Remain on your belly. Place your hands directly underneath your shoulder heads. Begin to straighten your arms, keeping a slight bend in your elbows. Lift your entire belly off of the floor while keeping your thighs on the ground. Lift your gaze up to the sun or look straight ahead. Actively reach back through your legs and feet. Remain for 8 breaths. On an exhalation, lengthen your body to lower back down and rest on one cheek with your arms by your sides.
Benefits: We must rest in order to truly restore. Even when we are away there are temptations to over-schedule ourselves with excursions and to-dos. No wonder people come home needing another vacation! Let us be inspired by nature and the animals we meet along the way. Seals lounge in the sunshine without agenda. Bring this chill energy into today’s practice by simply enjoying the moment instead of needing to get somewhere.
Salabhasana (Locust Pose) variation
Remain on your belly and inhale, look forward and “swim” your right arm in line with your right ear, with your palm facing your midline. Simultaneously lift your upper body and your left leg. As you exhale, return your arm by your side and lower your whole body to the ground. On the next inhalation, “swim” your left arm forward, while simultaneously lifting your upper body and right leg. On an exhalation, lower back down. That is one full round. Repeat 4 more times for a total of 5 rounds. Imagine yourself moving through water, so each movement is slow and controlled.
Benefits: This variation of Locust Pose teaches us to go with the flow rather than against it. How often do we resist where life is taking us? How exhausting can that be?
Paripurna Navasansa (Full Boat Pose)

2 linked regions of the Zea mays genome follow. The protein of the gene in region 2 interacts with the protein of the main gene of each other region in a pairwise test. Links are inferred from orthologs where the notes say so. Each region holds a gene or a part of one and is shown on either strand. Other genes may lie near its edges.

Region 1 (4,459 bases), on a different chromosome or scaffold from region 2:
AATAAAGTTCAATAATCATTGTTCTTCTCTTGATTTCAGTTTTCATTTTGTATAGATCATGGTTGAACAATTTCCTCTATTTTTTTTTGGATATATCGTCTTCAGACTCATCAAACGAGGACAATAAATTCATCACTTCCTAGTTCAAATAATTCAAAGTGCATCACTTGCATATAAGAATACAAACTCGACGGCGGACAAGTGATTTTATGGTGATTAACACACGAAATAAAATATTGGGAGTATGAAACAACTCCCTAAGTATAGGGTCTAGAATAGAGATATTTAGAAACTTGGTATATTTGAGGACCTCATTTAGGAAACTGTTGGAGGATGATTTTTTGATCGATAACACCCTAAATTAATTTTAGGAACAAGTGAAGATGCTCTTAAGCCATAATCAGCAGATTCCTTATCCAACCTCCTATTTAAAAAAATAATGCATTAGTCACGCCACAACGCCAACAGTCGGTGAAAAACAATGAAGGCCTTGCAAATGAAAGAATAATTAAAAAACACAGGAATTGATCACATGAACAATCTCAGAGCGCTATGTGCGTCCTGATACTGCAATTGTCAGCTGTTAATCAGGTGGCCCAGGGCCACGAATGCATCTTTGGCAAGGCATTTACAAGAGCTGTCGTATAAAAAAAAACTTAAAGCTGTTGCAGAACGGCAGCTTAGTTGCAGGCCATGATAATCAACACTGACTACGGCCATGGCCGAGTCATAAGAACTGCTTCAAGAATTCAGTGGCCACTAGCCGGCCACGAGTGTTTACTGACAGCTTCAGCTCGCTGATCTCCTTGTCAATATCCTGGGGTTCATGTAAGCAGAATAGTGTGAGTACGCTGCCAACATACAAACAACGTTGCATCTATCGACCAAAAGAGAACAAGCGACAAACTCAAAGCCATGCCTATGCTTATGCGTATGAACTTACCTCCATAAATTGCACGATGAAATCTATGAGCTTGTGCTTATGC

Sit on your mat with your knees bent and your feet on the floor. Hold the backs of your thighs and lean back while keeping your spine long. Find the center of your sitting bones–so you are neither arched nor rounded in the lower back. Lift your shins, until they are parallel to the floor. Reach your arms straight ahead at shoulder height. Stay here with your knees bent or straighten your legs. It is more important to stay centered on your sitting bones and maintain a long spine than to get your legs straight. Gaze at your toes. Hold for 8 breaths. Lower your feet to the floor and repeat Boat Pose once more.
Benefits: Finding equanimity amidst unsteadiness is an important skill to have both at sea and in everyday life. Think of the sitting bones as your boat. Rock too far forward or back and you will tip. Fix your eyes on the horizon to help find stability. The waves of life can be turbulent. If you are a passenger on a boat and at all ungrounded, you will get tossed about.
See also Strong to Your Core: Full Boat Pose
To get into Dolphin Pose, come to hands and knees in Tabletop. Lower your elbows to the floor, placing them under your shoulders. Interlace your fingers. Curl your toes, lift your shins, and press your thighs back. Release your head, looking back between your feet. As the intensity builds, try bringing in a playful energy by practicing a smile. Or even a laugh! Hold for 8 breaths. Lower back onto your knees and rest in Child’s Pose. Or if that was fun, try it one more time!